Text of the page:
25 of 26 people found the following review helpful
on 16 February 2005
I came to this album very late - 13 years late to be exact - and I'm still in the honeymoon period with it, playing it constantly. I'm probably about to say the same as everyone else but there's not a duff track here, mainly because of the different styles at play (jazz, hip-hop, dub, dance, bits of soul, the beginnings of trip-hop, tribal beats with 'Hymn of the big wheel' and of course, orchestral music on 'Unfinished Sympathy'). There's a wonderfully sparse, late-night feel on tracks such as 'Blue Lines' and 'Five Man Army' - the way 3D and crew languidly interact with each other on these tracks is awesome - and 'Lately' has such a dreamy, atmospheric quality to it, not forgetting a wicked bassline. Then there's the magnificent 'Unfinished Sympathy', but I don't think I need to go on about the chilling effect it has on my mind, body and soul because that's all old hat really. Not that this album will ever be old hat - I'm pretty sure I'll still be listening to it in another 13 years.
9 of 9 people found the following review helpful
on 24 November 2012
Well let us atart with the good points being the cd has been remastered very well, and well worth buying if you have the original.
The bad points being the packaging is just rubbish, a card sleeve which covers the jewel case completely useless. The inner sleeve hasnt even got the lyrics that the original booklet had. The only album notes that are available are covered by a black tray, a clear one would have been better.
My advice if you have the orginal cd is to swap the cds over.
12 of 13 people found the following review helpful
on 28 August 2002
i've been listening to this album a lot lately and it still sounds as fresh now as it did all those years ago. i don't think there's one weak track on the album and some of them are simply stellar. this is the album that spawned a complete new genre in 'trip-hop' but don't let thoughts of the sneaker pimps put you off as most of the scene was just a pale imitation of this album.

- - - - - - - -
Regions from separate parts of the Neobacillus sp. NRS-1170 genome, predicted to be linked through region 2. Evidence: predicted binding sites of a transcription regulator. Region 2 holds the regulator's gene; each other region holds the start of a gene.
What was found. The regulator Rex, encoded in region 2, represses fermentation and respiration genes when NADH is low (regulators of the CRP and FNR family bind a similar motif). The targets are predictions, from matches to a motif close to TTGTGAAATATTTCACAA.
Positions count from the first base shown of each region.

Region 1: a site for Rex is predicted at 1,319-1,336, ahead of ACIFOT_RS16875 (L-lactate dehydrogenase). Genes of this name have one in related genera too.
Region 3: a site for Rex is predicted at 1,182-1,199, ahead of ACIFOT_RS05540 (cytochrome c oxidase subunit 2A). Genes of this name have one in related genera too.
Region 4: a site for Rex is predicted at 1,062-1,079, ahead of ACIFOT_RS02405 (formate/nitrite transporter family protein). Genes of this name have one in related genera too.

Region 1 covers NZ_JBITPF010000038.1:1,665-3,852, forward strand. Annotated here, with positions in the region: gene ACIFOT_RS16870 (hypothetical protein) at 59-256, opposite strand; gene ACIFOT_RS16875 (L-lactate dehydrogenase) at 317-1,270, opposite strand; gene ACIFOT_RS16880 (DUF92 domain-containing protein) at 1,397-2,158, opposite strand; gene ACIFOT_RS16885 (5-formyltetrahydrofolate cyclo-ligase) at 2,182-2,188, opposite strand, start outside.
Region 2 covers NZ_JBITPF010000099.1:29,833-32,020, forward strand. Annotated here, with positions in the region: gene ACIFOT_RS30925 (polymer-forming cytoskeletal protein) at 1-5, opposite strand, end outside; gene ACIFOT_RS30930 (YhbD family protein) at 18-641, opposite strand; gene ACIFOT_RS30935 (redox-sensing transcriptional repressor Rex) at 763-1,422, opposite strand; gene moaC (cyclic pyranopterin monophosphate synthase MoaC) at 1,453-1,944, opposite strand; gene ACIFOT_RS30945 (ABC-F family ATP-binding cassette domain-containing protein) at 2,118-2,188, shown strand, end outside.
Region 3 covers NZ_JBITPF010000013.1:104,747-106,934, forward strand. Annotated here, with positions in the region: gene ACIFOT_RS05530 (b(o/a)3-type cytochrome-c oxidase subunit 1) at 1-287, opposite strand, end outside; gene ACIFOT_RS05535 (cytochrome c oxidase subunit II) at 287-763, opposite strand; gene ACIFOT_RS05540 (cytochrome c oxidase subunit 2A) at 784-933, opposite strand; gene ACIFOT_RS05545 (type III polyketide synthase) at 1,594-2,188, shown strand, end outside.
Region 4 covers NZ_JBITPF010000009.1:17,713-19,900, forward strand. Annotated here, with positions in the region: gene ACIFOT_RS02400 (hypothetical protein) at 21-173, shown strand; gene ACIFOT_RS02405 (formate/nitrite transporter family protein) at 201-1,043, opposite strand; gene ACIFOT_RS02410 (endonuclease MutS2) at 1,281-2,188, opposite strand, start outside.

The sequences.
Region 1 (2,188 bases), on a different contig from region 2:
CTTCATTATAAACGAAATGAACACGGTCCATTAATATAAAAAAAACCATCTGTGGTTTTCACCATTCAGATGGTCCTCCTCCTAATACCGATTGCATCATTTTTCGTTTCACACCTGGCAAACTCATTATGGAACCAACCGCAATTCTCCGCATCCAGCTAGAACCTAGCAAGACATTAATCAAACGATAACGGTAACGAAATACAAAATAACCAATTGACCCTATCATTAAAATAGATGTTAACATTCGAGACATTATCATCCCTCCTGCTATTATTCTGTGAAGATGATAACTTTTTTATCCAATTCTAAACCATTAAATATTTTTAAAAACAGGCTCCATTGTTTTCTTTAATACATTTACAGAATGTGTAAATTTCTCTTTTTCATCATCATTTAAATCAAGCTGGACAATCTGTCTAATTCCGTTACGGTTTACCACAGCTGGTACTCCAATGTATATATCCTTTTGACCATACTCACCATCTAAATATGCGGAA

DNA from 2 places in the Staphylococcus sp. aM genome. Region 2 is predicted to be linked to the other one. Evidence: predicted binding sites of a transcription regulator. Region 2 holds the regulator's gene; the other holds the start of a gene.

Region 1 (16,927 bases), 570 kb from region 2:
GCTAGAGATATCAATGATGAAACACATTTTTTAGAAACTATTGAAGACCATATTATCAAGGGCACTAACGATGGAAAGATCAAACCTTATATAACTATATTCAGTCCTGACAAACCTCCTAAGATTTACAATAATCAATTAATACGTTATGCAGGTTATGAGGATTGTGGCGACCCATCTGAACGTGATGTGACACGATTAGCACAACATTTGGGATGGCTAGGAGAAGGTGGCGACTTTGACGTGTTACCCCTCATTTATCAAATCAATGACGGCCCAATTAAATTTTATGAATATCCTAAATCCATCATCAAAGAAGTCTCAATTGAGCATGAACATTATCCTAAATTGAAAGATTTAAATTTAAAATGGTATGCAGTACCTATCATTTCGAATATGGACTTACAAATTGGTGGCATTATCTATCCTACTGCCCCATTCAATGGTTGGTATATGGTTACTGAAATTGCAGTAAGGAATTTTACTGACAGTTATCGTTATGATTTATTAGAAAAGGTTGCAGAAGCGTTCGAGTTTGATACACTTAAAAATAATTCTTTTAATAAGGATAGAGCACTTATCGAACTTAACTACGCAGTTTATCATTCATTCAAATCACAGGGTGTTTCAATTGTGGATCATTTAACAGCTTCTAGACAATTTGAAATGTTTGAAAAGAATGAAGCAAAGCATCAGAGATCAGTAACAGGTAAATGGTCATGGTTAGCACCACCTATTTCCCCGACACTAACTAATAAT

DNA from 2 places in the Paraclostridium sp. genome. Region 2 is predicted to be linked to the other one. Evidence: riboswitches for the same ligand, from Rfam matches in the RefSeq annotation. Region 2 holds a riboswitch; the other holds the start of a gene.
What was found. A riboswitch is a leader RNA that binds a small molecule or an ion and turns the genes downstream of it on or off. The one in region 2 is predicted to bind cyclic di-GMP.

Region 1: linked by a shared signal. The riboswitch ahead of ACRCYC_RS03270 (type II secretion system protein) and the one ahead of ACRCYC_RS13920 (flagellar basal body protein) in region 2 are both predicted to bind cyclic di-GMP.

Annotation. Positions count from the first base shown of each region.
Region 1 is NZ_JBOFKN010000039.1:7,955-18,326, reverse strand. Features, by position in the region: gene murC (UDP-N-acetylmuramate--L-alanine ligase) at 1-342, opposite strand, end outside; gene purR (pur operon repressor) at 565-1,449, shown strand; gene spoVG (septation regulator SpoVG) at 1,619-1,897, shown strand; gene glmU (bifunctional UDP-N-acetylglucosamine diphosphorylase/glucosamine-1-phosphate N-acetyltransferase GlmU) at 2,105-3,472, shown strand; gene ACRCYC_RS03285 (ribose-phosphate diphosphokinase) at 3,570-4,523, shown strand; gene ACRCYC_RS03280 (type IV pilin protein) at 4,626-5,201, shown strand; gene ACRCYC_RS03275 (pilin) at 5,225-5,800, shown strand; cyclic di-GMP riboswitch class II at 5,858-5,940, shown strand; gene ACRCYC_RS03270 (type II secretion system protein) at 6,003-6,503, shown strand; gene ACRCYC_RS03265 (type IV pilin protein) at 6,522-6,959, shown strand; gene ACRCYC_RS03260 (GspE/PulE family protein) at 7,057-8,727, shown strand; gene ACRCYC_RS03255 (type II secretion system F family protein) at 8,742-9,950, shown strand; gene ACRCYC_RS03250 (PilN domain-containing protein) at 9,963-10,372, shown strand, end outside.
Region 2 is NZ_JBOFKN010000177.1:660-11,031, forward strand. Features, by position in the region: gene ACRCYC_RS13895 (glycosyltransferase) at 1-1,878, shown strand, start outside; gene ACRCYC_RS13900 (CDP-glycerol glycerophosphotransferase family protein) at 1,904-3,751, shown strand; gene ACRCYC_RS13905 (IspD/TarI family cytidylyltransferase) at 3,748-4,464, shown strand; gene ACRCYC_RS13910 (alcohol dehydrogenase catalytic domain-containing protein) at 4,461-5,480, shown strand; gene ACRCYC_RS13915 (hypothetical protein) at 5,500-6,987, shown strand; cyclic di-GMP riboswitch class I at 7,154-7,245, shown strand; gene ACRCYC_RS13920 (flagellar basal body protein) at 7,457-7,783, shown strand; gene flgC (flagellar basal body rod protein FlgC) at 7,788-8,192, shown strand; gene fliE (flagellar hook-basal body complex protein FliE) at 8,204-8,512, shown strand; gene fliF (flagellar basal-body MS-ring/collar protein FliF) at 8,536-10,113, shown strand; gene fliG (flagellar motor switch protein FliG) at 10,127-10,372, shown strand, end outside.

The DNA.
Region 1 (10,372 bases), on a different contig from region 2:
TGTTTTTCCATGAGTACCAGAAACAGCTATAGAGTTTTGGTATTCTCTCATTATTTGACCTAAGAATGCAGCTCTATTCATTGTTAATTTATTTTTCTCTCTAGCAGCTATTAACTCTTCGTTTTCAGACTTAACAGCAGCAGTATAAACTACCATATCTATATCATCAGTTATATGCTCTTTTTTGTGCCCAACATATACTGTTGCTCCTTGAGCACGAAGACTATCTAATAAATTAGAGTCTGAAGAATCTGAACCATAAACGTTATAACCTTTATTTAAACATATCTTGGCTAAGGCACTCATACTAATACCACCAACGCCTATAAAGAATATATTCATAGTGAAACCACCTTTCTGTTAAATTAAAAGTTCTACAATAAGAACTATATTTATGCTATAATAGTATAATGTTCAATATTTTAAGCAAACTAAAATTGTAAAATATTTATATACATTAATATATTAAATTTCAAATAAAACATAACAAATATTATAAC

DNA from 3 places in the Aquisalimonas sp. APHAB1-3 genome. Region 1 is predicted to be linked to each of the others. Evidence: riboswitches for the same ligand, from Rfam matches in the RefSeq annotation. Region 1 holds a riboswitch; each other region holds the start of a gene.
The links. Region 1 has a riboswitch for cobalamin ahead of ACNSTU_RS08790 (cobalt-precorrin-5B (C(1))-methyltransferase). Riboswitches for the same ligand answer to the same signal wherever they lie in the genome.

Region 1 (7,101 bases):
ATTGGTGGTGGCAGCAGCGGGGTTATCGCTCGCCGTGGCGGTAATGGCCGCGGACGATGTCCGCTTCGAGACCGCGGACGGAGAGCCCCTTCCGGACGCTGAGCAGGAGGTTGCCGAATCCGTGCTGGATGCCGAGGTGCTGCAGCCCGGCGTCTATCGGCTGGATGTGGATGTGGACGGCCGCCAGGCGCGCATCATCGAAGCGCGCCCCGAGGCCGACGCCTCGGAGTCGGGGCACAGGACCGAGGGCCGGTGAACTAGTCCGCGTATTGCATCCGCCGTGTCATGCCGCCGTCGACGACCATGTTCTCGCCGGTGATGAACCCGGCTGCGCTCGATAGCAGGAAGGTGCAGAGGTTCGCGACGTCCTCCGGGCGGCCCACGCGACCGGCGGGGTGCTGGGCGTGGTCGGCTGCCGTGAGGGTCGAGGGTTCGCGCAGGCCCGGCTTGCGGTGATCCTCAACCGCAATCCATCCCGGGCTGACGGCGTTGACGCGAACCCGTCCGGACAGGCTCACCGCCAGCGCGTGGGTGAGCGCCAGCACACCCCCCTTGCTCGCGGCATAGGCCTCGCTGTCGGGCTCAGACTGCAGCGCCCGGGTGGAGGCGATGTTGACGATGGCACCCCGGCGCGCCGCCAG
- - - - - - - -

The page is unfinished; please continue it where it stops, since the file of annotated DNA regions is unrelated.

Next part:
everyone knows the massive single 'unfinshed sympathy' with shara nelson vocals and famous video and lots of people also know the mighty 'safe from harm' (again ms nelson on the vocals making it another obvious single choice) but it's on tracks like 'blue lines', 'lately' and the sublime 'daydreaming' that this album comes into its own.
absolutely essential and every home should own a copy.
16 of 18 people found the following review helpful
on 10 March 2003
When sitting down with your friends over a beer or ten, do you end up discussing what your top five favourite albums of all time are?
I do and this little beauty is always there!
So, some background information for you. I used to be involved in the Bristol music scene in the eighties and in fact spent many a blissful night behind the decks at a number of Bristol's clubs, one of those being the now famous 'Dug Out' which was the foundation scene for the Wild Bunch and from there - well that's history and well documented.
So having seen the Wild Bunch in action all those years ago I found myself buying Blue Lines the day it came out in 1991, and having taken the purchase home sat back in amazement as from the dark undertones of "Safe from harm" to the final uplifting beauty of "Hymn of the big wheel" I knew that this was unlike anything I had ever heard before. How could a bunch of 'blaggers', as the guys used to refer to themselves as being, produce an absolute masterpiece and I mean masterpiece?
I guess we will never know but for me music has never quite been the same since. This CD never stays out of my home or car for long and even though I have followed Massive Attack like a religion since their birth, I still love this album more than anything else they have released.